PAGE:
Vans Warped Tour Gexa Energy Pavilion, Dallas Sunday, June 15, 2014
If I were younger or were a newcomer to the Vans Warped Tour's annual Dallas stop, I suppose getting there at 10:30 a.m. when the gates opened and staying until the last barre chord decayed into the dusk would've been a feasible proposition. But I'm about to be 36, and I've gone through this particular set of motions enough to know the routine. By this stage, the significance of coming back over and over again lies in the way of details.
I make my way to Gexa's amphitheater, where the stage is divided into two halves, one sponsored by shoe retailer Journey's, the other by sour candy brand Warheads. Some pop punk band called Secrets is on the Journey's side; I join the crowd during the "thank you from the bottom of our hearts" portion of their set. Is there a contractual obligation requiring bands to say this line? Because they all seem to say it; maybe a few even mean it.
However grateful the Secrets singer, who looks like he might manage a Banana Republic when he isn't thanking a crowd of 300 sweaty teenagers, may or may not be, the crowd eagerly answers his gratitude with applause. "Thanks guys," he goes. "Now we're all gonna jump around together!"
Maybe it's the disconnect formed from my age and what is probably a low-level distaste for fun, but Secrets are the corniest band I've ever seen, and that list includes Loverboy at a county fair. Out of the corner of my eye, a dude even older than I am gives Secrets the finger, as if they could even see him and his tattered Germs T-shirt from a half-mile away.
I wander through a marketplace (craft beer, Bob Marley supplies, merch from bands named in cryptic dependent clauses) into the other half of the festival, through an even more confusing and crowded bazaar. The kids these days, when not clad in band T-shirts (whoever Motionless in White is, their shirts are as ubiquitous as seagulls at a garbage dump), are smeared in streaks of decorative Zinca, the thick, neon sunscreen I absolutely hated having to wear when I was young. Sometimes the Zinca patterns approximate war paint, but mostly they resemble long fingerprints, swaths of electric blue and orange beneath the red and pinks of pimply, sunburned cheeks. More than any band, it's the kids' Zinca that makes me feel old.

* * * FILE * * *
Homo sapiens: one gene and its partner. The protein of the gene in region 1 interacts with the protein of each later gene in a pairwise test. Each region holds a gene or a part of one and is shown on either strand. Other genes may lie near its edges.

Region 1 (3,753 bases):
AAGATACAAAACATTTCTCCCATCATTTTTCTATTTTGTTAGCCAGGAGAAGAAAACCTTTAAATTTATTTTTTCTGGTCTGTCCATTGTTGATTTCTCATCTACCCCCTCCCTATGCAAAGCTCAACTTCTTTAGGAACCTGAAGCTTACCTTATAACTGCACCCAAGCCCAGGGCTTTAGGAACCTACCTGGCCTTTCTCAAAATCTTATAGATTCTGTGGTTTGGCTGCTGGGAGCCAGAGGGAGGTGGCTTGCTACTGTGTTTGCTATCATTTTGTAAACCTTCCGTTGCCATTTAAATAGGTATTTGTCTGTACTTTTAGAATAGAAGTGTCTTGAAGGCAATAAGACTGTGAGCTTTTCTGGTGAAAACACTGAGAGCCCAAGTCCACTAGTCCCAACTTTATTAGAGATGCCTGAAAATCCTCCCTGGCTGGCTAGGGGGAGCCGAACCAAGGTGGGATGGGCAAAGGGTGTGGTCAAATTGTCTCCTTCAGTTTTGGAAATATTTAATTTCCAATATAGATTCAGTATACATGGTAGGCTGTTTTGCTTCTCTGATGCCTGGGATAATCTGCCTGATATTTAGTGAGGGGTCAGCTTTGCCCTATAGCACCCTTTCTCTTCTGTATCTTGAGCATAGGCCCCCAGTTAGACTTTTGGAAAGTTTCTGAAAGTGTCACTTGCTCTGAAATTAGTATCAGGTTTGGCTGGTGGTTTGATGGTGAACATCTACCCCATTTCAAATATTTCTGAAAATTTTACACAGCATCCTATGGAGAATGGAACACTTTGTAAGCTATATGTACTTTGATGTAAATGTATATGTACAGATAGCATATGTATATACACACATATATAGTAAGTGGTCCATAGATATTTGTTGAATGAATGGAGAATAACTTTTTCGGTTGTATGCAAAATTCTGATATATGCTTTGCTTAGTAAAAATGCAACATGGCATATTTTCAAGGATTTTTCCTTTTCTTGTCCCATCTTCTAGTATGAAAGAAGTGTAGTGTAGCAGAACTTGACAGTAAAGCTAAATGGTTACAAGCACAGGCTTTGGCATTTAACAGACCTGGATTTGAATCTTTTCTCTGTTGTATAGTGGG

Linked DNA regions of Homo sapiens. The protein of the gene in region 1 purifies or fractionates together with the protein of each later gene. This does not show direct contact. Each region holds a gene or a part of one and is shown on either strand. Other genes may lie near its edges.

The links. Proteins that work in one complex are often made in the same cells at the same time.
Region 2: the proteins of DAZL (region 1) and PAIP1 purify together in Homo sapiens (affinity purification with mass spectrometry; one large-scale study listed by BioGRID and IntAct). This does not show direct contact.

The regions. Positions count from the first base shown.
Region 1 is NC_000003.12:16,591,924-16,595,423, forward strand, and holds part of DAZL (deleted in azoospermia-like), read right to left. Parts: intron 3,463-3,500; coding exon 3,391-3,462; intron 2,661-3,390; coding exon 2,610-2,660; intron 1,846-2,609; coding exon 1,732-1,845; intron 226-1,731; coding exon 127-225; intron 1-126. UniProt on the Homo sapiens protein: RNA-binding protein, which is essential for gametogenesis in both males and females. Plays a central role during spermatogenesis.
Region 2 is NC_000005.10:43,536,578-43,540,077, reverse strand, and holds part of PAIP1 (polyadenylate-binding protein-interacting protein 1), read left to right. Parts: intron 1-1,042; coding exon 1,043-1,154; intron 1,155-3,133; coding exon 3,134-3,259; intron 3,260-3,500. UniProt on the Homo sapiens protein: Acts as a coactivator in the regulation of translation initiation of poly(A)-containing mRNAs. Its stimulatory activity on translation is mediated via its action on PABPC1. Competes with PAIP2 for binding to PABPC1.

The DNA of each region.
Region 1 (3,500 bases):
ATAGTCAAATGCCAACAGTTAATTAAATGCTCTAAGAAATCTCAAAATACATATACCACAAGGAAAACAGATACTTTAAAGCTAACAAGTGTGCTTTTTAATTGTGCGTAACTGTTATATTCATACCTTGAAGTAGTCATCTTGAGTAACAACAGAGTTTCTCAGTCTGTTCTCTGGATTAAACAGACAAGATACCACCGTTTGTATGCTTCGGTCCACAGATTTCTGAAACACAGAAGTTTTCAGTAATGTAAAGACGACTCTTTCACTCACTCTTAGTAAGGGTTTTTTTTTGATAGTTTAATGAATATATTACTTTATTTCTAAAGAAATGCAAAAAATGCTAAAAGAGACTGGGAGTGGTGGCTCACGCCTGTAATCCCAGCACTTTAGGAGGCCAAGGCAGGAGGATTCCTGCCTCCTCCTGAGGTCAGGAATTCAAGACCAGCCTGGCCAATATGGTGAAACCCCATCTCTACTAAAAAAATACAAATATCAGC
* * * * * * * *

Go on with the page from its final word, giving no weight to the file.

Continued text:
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At the ends of this corridor of T-shirts, belt buckles and $8 beers are the Kevin Says stage and the Monster Energy stage, but it's at the Kevin Says stage where I notice the biggest difference between the Warped Tour of 1997 and the one that's happening right now: There's literally a sign advising against crowd-surfing and moshing because the two lead to injuries and tour-killing lawsuits. No wonder that old crusty dude in the Germs shirt was so mad! Having said sanitization spelled out in huge letters on a giant vinyl banner on every stage really drives the point home. Of course, so do bands like the Devil Wears Prada, a band that blends hardcore breakdowns with EDM bass drops. Up close, I don't understand it, but from farther away where all you can hear is kick drum, low-end and vocals, it sounds like Limp Bizkit.
Let that sink in for a second. Because if you think about it, the Warped Tour only plays what the kids are listening to, which means that the kids are basically listening to Limp Bizkit now. Or worse, they're listening to the Summer Set.
The Summer Set, who went on immediately following Devil Wears Prada, are a four-piece fronted by what looks to be a Mormon missionary who cut out of his two-year obligation early. Imagine if Starship had covered "God Gave Rock 'n Roll to Us" and then Justin Bieber covered the Starship version. That's what the Summer Set sound like, and it's a far cry from the mid-afternoon main stage acts I remember like Bad Religion and the Vandals, but as it happens, the Summer Set's set is followed by Florida ska punks Less Than Jake, who announce that this particular date is the 365th Warped Tour show. They are probably the most old-school of the entire 2014 lineup, and as such, let loose with snide remarks about the kids not knowing who Rancid is.
I stick around for one more band, a hardcore act called the Ghosts Within. The kids go ape shit, and I try to tell myself this band, with a sizable bro contingent in their fan base, is basically like watching Pennywise in 1998. But it's not the same, because after I moshed to Pennywise in 1998, I went and watched people skate a half-pipe next to the stage; now there's no half-pipe, only a first aid station. As I walked back to my car, I wondered what the Devil Wears Prada fans would be griping about when they're 36.